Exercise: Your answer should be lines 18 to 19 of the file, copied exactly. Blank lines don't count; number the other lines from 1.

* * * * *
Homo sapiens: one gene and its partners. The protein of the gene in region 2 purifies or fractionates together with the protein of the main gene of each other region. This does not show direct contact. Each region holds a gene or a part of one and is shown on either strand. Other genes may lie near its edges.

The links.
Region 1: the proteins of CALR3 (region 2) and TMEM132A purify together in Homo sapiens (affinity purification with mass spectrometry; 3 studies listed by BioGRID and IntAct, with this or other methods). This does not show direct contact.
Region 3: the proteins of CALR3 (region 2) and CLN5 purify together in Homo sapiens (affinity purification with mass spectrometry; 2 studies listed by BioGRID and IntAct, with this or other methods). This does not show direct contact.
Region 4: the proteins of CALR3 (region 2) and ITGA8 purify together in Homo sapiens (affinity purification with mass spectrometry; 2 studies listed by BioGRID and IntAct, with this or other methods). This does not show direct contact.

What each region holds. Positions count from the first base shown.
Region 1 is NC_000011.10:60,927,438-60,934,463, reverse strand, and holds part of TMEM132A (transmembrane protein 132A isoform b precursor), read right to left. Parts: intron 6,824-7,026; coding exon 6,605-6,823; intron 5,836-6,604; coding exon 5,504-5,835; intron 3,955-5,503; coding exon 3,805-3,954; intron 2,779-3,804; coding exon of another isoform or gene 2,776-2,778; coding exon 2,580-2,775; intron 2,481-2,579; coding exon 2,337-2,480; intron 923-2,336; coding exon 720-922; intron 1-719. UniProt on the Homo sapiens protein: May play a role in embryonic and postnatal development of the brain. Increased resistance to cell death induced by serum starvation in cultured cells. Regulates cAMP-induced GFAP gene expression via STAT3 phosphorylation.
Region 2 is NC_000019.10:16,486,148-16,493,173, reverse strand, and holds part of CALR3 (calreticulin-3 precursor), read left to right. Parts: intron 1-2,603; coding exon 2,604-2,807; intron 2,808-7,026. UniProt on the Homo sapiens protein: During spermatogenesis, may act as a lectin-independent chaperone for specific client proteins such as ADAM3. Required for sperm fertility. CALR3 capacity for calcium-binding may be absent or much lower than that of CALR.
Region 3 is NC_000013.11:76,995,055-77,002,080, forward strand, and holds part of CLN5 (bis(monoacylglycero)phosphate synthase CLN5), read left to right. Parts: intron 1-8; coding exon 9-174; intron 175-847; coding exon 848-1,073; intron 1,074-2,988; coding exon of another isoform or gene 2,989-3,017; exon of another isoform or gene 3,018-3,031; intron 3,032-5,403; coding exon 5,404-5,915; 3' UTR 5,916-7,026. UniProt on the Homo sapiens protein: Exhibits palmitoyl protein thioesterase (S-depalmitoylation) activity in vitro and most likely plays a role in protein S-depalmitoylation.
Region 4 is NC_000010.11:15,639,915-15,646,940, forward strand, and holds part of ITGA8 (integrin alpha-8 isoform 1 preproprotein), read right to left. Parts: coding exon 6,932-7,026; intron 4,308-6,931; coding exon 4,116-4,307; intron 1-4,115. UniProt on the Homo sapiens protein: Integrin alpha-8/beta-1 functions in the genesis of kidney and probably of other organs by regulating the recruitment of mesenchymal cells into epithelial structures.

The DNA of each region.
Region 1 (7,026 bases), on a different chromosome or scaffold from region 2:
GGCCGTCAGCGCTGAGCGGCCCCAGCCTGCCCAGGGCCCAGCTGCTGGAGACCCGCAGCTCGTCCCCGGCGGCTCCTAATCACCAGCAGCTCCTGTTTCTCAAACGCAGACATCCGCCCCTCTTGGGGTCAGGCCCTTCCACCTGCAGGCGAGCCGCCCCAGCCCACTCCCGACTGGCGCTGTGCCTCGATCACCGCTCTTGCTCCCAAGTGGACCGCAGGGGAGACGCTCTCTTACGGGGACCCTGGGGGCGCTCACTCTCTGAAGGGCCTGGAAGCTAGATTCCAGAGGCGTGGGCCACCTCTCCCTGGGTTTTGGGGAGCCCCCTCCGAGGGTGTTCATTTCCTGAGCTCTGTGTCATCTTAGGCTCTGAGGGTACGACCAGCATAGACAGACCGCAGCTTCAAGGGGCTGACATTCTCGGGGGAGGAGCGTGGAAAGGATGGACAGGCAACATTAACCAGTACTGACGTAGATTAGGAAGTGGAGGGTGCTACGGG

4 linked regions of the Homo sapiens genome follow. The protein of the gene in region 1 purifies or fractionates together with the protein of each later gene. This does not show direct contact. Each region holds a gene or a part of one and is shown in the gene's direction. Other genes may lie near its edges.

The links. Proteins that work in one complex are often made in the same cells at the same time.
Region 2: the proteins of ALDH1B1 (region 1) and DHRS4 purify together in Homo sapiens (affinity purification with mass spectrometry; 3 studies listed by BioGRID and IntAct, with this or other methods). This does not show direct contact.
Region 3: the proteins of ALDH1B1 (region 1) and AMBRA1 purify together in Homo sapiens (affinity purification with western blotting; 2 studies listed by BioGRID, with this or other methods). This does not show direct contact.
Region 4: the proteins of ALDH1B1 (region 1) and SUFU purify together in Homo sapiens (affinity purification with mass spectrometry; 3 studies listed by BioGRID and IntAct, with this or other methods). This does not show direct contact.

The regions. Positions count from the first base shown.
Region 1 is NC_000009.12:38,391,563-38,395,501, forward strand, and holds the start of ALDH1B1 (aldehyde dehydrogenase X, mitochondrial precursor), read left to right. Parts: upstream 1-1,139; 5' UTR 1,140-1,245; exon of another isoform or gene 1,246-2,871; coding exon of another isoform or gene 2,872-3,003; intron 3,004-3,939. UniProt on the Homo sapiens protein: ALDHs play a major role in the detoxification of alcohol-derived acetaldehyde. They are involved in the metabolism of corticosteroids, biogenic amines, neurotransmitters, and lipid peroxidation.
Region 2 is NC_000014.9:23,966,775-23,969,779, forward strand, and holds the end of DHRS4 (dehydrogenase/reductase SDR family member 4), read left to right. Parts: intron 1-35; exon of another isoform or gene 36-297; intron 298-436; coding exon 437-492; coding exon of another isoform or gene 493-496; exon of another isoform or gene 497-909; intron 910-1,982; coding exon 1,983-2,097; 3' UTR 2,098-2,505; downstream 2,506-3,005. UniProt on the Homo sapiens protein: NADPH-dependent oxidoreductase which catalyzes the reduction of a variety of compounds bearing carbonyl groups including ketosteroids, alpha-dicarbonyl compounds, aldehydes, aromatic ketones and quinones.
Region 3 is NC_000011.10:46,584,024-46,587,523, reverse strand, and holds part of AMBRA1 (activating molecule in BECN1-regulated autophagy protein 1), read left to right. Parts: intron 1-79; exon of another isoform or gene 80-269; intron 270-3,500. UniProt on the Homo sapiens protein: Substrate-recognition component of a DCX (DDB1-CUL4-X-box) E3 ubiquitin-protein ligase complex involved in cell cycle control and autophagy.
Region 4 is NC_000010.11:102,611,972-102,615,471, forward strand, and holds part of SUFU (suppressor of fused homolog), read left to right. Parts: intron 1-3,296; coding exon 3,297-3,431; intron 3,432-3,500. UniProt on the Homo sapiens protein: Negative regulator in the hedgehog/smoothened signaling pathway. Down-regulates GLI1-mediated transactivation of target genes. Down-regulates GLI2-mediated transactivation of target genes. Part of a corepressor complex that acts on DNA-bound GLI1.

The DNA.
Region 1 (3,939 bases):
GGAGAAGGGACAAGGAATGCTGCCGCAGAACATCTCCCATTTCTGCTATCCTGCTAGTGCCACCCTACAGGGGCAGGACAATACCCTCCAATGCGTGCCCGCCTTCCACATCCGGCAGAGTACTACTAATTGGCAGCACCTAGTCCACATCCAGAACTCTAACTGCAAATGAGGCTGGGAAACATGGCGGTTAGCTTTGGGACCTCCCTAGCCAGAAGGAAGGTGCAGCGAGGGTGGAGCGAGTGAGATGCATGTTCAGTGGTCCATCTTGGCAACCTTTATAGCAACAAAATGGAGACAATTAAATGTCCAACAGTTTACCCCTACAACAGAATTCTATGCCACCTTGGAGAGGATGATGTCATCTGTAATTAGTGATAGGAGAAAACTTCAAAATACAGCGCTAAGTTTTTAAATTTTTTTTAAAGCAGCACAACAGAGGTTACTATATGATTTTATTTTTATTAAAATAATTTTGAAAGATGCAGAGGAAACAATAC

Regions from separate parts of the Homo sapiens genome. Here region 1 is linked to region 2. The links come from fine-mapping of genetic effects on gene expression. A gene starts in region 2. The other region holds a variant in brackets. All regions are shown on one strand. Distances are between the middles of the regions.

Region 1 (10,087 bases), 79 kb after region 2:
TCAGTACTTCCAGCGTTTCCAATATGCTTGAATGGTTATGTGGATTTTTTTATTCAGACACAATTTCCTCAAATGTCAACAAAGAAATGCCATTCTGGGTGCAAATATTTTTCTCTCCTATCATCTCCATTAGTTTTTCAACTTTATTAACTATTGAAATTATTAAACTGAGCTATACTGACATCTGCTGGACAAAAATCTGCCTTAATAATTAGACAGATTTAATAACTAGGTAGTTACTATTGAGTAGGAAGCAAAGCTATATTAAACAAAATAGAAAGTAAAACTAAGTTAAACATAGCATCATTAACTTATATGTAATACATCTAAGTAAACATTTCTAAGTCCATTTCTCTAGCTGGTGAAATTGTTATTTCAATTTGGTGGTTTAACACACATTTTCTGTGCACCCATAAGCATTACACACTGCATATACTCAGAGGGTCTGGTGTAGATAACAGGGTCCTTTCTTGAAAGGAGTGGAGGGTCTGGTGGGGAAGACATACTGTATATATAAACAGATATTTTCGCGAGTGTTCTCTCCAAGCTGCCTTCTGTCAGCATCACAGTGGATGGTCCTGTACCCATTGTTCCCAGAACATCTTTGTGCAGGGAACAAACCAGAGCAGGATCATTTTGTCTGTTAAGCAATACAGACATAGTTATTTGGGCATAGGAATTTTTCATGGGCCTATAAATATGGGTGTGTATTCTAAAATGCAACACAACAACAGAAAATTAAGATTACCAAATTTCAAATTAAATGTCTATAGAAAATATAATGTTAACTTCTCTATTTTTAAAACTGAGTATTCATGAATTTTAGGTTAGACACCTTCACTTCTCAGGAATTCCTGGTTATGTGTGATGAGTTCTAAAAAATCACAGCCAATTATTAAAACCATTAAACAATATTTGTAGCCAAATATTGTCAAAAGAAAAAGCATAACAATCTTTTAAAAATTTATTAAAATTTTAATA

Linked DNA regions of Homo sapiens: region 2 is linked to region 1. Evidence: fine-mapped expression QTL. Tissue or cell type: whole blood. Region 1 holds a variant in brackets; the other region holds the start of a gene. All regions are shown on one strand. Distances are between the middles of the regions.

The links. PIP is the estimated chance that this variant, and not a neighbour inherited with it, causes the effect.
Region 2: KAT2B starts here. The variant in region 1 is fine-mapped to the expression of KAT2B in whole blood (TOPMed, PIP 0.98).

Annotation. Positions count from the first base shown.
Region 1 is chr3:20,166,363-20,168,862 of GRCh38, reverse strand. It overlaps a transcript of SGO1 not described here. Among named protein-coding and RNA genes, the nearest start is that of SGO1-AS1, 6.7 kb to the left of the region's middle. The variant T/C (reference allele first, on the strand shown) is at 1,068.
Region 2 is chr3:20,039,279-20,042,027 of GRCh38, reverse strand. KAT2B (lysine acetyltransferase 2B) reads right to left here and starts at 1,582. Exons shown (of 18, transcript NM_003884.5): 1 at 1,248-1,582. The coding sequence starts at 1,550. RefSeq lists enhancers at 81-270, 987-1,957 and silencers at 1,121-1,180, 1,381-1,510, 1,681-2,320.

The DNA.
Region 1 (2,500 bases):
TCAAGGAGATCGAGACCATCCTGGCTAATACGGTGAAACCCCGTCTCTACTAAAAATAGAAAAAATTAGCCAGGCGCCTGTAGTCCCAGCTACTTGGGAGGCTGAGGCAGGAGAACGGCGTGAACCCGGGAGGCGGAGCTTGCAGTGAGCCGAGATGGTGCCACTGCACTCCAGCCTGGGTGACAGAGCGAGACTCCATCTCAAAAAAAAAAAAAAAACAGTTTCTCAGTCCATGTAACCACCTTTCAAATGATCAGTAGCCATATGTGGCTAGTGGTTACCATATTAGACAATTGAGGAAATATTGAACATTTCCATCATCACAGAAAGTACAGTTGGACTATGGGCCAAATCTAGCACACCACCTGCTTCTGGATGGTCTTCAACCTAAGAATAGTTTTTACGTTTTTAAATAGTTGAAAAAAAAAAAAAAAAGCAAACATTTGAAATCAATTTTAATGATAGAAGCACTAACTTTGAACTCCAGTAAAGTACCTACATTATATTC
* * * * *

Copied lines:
Region 4: the proteins of ALDH1B1 (region 1) and SUFU purify together in Homo sapiens (affinity purification with mass spectrometry; 3 studies listed by BioGRID and IntAct, with this or other methods). This does not show direct contact.

The regions. Positions count from the first base shown.